Monuments breed contention, over who is honored—Confederate generals, say, or slaveholding founding fathers—and how they are designed. The Vietnam Memorial (1982), which changed forever what a military monument could look like, was so controversial it almost didn’t get built. But then came the Eisenhower Memorial, devoted to the undisputed hero of World War II, with a design by America’s most renowned architect. What could possibly go wrong?
Quite a lot, it turns out. The $150 million memorial—designed by Frank Gehry, who was selected in a 2009 competition—is finally opening, but it took more than twice as long to complete as it took to win the war. On an unpromising four-acre site, south of the National Mall in Washington—jammed with parked cars and facing the back side of the National Air and Space Museum—Gehry proposed an immense, translucent metal tapestry, to mask the stolid 1961 U.S. Department of Education building behind it. On a plaza in front would be components celebrating Ike as both the supreme commander of the Allies and as the 34th President of the United States. But the design—and Gehry himself—came under fierce attack from several quarters, including the Eisenhower grandchildren, and from a little-known, conservative critic named Justin Shubow (Shubow went on to find favor in the current White House and reportedly was behind a proposed executive order to mandate a “classical style” for new Federal buildings). At one point, Congress was so swayed by the naysayers that the House canceled the memorial’s appropriation.
But detractors mistook Gehry, 91, for an inflexible divo, and they underestimated his stamina. As anyone who has visited his office knows, he continuously reworks projects, injecting new ideas, with dozens of iterations, before coming to a final design. Initially reluctant to enter the competition, the architect “became a believer,” he says, and was even attracted to the “impossible” site: “That was a mountain I wanted to climb.” But, most of all, as he read about Eisenhower, his admiration grew, not only for Ike’s achievements but for his modesty and plain, Midwestern background. When Eisenhower returned victorious in 1945 to his hometown of Abilene, Kansas, he gave a speech—an excerpt of which is now engraved on one wall of the memorial: “Because no man is really a man who has lost out of himself all of the boy, I want to speak first of the dreams of a barefoot boy.”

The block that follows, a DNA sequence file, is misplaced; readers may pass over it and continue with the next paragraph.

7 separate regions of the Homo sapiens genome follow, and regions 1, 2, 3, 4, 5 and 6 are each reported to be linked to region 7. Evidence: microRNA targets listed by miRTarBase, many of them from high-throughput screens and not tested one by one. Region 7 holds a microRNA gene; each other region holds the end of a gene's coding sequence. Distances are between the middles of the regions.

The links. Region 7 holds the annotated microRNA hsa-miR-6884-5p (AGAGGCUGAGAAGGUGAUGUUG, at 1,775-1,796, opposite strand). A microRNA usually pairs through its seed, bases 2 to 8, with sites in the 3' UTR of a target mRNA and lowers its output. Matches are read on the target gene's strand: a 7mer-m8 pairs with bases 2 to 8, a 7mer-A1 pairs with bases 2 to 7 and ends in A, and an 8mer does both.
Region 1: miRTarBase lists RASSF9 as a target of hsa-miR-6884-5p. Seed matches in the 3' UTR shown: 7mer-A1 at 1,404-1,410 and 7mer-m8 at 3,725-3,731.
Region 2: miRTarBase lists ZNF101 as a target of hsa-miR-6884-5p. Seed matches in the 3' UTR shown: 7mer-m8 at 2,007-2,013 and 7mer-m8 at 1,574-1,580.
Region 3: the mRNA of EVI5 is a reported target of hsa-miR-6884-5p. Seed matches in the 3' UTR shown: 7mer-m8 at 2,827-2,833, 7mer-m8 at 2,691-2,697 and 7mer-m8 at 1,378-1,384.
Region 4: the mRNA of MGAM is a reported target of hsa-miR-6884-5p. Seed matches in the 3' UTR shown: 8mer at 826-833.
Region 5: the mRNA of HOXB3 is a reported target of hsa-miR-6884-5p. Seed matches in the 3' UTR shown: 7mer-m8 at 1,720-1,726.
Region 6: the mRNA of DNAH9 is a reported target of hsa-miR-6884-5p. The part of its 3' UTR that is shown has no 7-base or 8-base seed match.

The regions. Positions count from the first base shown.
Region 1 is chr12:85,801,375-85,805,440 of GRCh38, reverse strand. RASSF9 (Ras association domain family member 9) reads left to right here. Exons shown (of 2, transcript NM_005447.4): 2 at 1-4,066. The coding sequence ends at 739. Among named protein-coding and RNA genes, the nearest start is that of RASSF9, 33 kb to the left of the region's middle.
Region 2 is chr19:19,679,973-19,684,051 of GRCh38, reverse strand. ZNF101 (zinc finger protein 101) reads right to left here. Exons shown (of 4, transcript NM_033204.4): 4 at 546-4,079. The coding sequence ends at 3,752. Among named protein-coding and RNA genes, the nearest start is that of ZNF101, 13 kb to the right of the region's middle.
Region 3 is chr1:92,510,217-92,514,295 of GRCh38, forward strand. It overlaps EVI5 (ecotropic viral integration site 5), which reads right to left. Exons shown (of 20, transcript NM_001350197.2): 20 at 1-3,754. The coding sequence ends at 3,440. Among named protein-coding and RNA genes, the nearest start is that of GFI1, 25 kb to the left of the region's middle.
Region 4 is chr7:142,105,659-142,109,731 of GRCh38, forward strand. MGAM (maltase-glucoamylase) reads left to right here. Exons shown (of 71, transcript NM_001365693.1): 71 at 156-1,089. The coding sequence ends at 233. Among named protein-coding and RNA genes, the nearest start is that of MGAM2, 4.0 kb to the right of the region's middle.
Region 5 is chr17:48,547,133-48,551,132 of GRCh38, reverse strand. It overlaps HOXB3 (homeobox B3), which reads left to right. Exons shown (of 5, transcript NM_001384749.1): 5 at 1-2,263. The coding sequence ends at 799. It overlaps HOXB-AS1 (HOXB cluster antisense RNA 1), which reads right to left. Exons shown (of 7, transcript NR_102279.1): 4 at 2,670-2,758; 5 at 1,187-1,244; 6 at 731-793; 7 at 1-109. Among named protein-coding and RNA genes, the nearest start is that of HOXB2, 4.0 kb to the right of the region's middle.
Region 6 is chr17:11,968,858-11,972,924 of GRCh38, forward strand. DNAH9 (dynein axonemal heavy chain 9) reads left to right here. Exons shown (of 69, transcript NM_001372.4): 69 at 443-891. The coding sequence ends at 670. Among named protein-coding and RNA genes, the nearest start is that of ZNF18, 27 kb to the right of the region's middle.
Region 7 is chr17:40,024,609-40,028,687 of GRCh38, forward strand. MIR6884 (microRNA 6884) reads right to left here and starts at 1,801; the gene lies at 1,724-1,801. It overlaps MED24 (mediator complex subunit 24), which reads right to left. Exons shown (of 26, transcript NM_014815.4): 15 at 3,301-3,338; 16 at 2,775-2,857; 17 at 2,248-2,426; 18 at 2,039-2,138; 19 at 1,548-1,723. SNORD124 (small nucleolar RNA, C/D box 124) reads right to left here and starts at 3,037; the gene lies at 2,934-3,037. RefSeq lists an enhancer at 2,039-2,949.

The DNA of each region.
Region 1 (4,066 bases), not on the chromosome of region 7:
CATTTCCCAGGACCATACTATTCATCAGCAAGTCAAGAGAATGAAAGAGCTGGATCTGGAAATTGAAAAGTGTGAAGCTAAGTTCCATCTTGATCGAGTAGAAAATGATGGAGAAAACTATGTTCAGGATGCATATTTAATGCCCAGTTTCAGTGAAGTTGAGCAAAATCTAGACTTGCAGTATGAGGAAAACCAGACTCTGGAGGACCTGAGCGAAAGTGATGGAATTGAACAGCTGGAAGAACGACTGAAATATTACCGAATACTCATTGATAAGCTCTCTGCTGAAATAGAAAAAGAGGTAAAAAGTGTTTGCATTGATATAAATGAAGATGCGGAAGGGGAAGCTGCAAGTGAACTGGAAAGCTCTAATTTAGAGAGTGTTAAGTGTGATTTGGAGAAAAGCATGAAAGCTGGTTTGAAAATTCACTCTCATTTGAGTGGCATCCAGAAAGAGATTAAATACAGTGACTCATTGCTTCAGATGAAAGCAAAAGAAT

That dreaming, barefoot boy was a powerful metaphor for Gehry, who came to California as a teenage immigrant from Canada, and who also served, in the 1950s, in the U.S. Army. Gehry wanted the vast tapestry to depict the Kansas heartland, with a central statue of the barefoot boy—but those ideas were shot down. As the architect continued developing the scheme, there were make-or-break moments, including the intervention of former Secretary of State James Baker, who negotiated a change in the tapestry image to a peacetime depiction of the Pointe du Hoc, a strategic position in the Normandy invasion. While Gehry now minimizes the conflicts over the design, he admits, “What I didn’t figure was the politics that would come with it.”
But the backstage drama isn’t evident in the finished memorial, a calm and gracious public space, with trees and greenery, and the U.S. Capitol clearly visible in the distance. A pale, rosy Ambar limestone from Spain dominates the plaza—for paving, seating, and crisp-edged freestanding stone walls carved with Eisenhower speeches. The focal points are a pair of stone podiums—stages for heroic bronze figures, 9 feet high, sculpted by a Russian-born Long Island-based artist, Sergey Eylanbekov. One grouping, of President Eisenhower with aides in the Oval Office, is rather dull. But the other staging, of Eisenhower speaking to soldiers of the 101st Airborne on the eve of D-Day, is gripping: the men turn their earnest, youthful faces to the general, even as he knows most are not likely to return from their mission—a moving moment to remember today, when the sacrifices of the military have been denigrated in high places.
But the backdrop upstages the theater: the 447-foot-long metal tapestry, supported by 80-foot high Ambar-clad columns, is a tour de force. Gehry was flummoxed at first about how to evoke Pointe du Hoc—bare cliffs and sky. Finally, he made a sketch across a yellow legal pad—a spirited symphony of Gehry-esque wiggly lines that were translated into this expansive artwork of welded (not woven) stainless steel, by designer and fabricator Tomas Osinski, a frequent Gehry collaborator. During daytime hours, the screen is almost transparent, and the lines difficult to see, but at night (the beautiful lighting is by L’Observatoire International), it comes to luminous life.
And the barefoot boy? He didn’t disappear altogether but sits now at the memorial’s edge—in life-size bronze rather than heroically scaled—his legs casually crossed (and shoes on), gazing at dual aspects of his future self, fighting a war and running the country. In these times, when youthful dreams seem harder than ever to hang on to, he is a poignant symbol, bringing the memorial’s monumentality down to earth.